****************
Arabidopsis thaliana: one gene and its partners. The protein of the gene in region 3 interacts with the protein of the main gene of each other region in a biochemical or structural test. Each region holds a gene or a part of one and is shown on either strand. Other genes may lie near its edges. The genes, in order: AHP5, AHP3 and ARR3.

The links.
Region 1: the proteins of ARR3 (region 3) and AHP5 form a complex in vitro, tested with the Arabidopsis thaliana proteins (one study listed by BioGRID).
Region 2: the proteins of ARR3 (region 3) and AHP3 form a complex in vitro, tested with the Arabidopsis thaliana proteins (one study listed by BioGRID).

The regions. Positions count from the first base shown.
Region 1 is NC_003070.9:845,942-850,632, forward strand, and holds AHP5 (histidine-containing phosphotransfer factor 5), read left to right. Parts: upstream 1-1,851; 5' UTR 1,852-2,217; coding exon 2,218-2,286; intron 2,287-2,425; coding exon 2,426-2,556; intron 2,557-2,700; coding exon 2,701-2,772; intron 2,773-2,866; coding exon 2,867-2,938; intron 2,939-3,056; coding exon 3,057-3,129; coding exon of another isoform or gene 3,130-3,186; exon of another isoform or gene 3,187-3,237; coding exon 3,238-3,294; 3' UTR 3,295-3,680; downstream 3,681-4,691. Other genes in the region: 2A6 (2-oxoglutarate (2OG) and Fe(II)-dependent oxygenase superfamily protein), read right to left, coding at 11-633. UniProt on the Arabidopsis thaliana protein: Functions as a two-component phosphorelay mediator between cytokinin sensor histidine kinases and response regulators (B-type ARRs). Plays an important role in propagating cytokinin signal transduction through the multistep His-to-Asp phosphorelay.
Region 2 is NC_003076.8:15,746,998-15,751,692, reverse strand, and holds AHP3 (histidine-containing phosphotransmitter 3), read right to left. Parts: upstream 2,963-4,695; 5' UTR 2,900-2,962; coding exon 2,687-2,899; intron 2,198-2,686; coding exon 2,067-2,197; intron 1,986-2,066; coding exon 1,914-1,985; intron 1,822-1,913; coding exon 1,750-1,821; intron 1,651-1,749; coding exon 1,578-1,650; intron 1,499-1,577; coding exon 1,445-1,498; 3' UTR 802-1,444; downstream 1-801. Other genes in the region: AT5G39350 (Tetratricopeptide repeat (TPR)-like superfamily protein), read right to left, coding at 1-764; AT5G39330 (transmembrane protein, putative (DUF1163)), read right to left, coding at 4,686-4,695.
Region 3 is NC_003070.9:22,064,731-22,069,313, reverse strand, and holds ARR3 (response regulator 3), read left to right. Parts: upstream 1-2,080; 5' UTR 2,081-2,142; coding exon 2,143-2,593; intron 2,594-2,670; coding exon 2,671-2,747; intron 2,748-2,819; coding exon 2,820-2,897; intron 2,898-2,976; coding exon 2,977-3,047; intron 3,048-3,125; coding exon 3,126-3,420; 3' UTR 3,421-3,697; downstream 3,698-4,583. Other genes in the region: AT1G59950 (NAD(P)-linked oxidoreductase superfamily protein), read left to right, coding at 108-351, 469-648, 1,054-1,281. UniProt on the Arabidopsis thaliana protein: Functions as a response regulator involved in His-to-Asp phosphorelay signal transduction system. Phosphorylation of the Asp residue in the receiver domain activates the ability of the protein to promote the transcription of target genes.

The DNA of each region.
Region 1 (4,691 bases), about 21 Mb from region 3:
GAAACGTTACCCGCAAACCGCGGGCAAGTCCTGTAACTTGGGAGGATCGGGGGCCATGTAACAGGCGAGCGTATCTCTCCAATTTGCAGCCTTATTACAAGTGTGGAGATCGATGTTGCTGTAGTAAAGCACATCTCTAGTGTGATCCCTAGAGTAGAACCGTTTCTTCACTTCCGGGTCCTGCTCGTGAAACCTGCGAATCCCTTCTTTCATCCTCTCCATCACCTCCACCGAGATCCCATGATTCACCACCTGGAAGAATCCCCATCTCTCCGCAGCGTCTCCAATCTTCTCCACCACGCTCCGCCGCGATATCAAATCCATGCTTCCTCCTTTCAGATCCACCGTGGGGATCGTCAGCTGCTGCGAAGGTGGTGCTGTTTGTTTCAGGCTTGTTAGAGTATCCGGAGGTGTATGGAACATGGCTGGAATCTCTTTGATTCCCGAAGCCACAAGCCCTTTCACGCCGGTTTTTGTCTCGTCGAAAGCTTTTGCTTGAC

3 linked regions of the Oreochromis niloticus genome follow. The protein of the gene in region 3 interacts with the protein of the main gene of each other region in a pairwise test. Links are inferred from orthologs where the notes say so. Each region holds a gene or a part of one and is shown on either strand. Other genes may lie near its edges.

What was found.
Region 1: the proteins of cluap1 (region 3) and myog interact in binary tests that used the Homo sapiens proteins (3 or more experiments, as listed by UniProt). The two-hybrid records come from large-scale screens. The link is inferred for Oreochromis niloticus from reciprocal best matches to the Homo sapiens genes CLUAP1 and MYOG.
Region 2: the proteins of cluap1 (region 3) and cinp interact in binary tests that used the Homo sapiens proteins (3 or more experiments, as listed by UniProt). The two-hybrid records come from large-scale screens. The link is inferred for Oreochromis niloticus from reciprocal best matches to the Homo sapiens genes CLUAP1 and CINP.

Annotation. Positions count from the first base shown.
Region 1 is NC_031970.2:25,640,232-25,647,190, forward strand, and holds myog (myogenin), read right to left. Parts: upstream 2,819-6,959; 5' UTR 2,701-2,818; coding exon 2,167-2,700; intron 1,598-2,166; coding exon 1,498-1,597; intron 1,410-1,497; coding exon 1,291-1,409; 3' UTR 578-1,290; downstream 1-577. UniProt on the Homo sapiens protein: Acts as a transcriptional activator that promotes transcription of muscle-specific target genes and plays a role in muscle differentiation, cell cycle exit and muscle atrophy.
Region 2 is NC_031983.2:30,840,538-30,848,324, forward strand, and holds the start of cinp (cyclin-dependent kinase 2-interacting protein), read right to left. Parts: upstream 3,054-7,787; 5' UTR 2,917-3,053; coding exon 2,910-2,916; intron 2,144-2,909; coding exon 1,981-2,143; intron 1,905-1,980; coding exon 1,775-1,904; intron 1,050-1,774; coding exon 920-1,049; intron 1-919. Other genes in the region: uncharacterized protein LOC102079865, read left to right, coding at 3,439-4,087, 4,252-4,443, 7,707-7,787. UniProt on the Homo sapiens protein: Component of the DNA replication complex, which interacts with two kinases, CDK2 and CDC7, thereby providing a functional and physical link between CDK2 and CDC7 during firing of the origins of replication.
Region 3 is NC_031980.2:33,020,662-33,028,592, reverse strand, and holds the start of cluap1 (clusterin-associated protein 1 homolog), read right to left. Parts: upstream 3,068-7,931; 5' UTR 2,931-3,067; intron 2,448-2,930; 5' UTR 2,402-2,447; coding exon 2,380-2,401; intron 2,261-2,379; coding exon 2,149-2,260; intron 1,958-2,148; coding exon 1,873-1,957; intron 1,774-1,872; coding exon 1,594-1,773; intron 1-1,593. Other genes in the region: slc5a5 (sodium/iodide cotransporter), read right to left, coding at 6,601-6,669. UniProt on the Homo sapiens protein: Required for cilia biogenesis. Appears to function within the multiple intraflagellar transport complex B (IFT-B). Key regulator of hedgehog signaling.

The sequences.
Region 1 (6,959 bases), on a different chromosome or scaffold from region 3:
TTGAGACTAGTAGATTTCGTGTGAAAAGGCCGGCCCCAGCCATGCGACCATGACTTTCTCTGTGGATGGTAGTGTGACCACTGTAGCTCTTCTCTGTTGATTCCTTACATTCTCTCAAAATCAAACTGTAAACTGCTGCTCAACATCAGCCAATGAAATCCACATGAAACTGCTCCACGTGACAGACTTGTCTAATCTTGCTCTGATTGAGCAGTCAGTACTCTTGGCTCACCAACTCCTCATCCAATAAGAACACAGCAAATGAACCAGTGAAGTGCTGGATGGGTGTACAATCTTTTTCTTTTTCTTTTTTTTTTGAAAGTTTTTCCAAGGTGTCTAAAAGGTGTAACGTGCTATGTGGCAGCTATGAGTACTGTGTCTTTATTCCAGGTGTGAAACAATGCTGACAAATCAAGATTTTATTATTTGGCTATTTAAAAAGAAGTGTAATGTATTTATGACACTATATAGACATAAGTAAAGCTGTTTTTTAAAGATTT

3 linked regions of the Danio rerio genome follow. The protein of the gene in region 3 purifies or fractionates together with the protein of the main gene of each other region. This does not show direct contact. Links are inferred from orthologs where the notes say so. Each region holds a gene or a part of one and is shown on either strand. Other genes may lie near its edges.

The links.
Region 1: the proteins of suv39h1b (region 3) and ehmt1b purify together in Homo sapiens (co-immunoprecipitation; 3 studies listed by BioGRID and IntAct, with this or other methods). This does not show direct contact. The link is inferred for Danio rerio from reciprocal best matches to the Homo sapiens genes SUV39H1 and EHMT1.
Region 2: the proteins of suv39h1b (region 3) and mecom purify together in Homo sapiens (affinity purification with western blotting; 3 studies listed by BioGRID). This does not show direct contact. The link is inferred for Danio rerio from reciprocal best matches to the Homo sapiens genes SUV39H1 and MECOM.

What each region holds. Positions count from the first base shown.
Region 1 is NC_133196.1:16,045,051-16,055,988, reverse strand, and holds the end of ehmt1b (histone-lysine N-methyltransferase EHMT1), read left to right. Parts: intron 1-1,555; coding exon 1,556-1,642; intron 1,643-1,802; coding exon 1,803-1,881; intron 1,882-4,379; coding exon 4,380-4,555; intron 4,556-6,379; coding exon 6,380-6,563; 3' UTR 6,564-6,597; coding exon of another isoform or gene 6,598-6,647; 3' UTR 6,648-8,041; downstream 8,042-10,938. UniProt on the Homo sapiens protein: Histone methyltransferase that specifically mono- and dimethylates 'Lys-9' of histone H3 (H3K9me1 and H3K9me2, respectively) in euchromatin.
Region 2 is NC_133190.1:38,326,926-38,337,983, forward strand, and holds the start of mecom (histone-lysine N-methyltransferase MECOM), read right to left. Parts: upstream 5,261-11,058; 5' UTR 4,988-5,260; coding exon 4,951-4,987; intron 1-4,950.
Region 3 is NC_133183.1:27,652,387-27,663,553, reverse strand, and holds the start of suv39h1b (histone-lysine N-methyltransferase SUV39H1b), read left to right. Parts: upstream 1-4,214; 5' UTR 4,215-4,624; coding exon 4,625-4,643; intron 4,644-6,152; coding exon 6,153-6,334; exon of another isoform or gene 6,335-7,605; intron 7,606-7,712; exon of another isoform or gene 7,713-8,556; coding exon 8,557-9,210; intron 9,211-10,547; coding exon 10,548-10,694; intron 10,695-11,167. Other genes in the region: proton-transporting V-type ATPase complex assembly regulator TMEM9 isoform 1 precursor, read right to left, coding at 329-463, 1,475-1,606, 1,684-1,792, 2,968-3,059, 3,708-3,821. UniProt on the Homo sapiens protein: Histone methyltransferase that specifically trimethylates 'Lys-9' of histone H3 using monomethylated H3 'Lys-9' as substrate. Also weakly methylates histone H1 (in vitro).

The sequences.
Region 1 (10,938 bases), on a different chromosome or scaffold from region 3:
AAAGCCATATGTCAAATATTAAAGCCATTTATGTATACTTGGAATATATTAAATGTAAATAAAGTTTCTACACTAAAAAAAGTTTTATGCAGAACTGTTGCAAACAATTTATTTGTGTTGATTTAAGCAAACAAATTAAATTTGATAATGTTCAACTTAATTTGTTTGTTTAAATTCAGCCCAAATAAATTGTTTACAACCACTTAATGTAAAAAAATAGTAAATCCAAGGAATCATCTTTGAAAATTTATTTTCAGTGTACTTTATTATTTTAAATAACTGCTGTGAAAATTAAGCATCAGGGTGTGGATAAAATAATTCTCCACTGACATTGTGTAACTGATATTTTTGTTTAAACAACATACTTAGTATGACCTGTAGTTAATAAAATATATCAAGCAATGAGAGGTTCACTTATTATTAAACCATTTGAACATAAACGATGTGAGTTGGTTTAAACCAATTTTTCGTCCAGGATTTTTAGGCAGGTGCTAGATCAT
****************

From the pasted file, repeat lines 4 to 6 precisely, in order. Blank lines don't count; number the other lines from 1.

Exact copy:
Region 2: the proteins of ARR3 (region 3) and AHP3 form a complex in vitro, tested with the Arabidopsis thaliana proteins (one study listed by BioGRID).

The regions. Positions count from the first base shown.
Region 1 is NC_003070.9:845,942-850,632, forward strand, and holds AHP5 (histidine-containing phosphotransfer factor 5), read left to right. Parts: upstream 1-1,851; 5' UTR 1,852-2,217; coding exon 2,218-2,286; intron 2,287-2,425; coding exon 2,426-2,556; intron 2,557-2,700; coding exon 2,701-2,772; intron 2,773-2,866; coding exon 2,867-2,938; intron 2,939-3,056; coding exon 3,057-3,129; coding exon of another isoform or gene 3,130-3,186; exon of another isoform or gene 3,187-3,237; coding exon 3,238-3,294; 3' UTR 3,295-3,680; downstream 3,681-4,691. Other genes in the region: 2A6 (2-oxoglutarate (2OG) and Fe(II)-dependent oxygenase superfamily protein), read right to left, coding at 11-633. UniProt on the Arabidopsis thaliana protein: Functions as a two-component phosphorelay mediator between cytokinin sensor histidine kinases and response regulators (B-type ARRs). Plays an important role in propagating cytokinin signal transduction through the multistep His-to-Asp phosphorelay.